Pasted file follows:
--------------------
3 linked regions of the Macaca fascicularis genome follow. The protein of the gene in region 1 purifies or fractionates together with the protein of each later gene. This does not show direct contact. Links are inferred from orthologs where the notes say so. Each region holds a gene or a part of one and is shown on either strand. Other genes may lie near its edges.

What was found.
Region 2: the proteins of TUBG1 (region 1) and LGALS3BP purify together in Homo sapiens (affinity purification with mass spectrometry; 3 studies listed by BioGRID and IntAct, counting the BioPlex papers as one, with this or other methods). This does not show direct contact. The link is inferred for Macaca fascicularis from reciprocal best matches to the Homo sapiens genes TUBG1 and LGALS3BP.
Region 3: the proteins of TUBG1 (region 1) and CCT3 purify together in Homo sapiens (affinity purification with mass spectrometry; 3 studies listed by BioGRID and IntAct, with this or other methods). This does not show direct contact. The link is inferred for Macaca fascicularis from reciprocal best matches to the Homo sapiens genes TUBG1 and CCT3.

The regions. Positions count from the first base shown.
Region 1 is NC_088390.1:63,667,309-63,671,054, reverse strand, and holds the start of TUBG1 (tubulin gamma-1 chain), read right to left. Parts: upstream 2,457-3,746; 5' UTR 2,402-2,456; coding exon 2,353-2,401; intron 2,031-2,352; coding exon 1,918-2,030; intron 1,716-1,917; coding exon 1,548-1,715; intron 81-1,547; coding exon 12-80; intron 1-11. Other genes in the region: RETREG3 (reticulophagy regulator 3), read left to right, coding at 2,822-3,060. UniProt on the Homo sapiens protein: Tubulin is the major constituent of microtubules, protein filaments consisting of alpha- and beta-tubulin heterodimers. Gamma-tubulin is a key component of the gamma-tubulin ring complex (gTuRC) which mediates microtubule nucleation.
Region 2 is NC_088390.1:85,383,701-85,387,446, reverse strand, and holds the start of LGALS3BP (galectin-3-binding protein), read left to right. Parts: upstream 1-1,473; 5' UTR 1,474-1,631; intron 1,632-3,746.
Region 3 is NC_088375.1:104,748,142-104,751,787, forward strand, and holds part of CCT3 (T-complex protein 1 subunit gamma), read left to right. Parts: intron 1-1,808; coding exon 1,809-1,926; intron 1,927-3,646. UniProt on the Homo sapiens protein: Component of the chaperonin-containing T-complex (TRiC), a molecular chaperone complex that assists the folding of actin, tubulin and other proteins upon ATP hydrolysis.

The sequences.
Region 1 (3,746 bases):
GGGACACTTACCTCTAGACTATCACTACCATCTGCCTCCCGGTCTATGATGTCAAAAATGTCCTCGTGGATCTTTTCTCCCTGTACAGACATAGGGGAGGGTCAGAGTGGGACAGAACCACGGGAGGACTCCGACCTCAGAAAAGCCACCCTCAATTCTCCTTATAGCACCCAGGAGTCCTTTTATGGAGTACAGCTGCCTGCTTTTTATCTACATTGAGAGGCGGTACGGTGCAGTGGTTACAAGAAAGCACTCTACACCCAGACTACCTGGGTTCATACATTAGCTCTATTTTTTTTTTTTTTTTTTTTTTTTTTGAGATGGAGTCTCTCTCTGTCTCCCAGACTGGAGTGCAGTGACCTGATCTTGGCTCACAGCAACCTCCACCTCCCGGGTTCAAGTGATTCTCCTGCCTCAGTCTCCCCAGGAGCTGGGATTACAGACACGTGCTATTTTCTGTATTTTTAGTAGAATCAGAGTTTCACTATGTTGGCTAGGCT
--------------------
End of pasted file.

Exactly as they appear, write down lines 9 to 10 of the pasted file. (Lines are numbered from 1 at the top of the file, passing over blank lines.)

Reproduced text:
The sequences.
Region 1 (3,746 bases):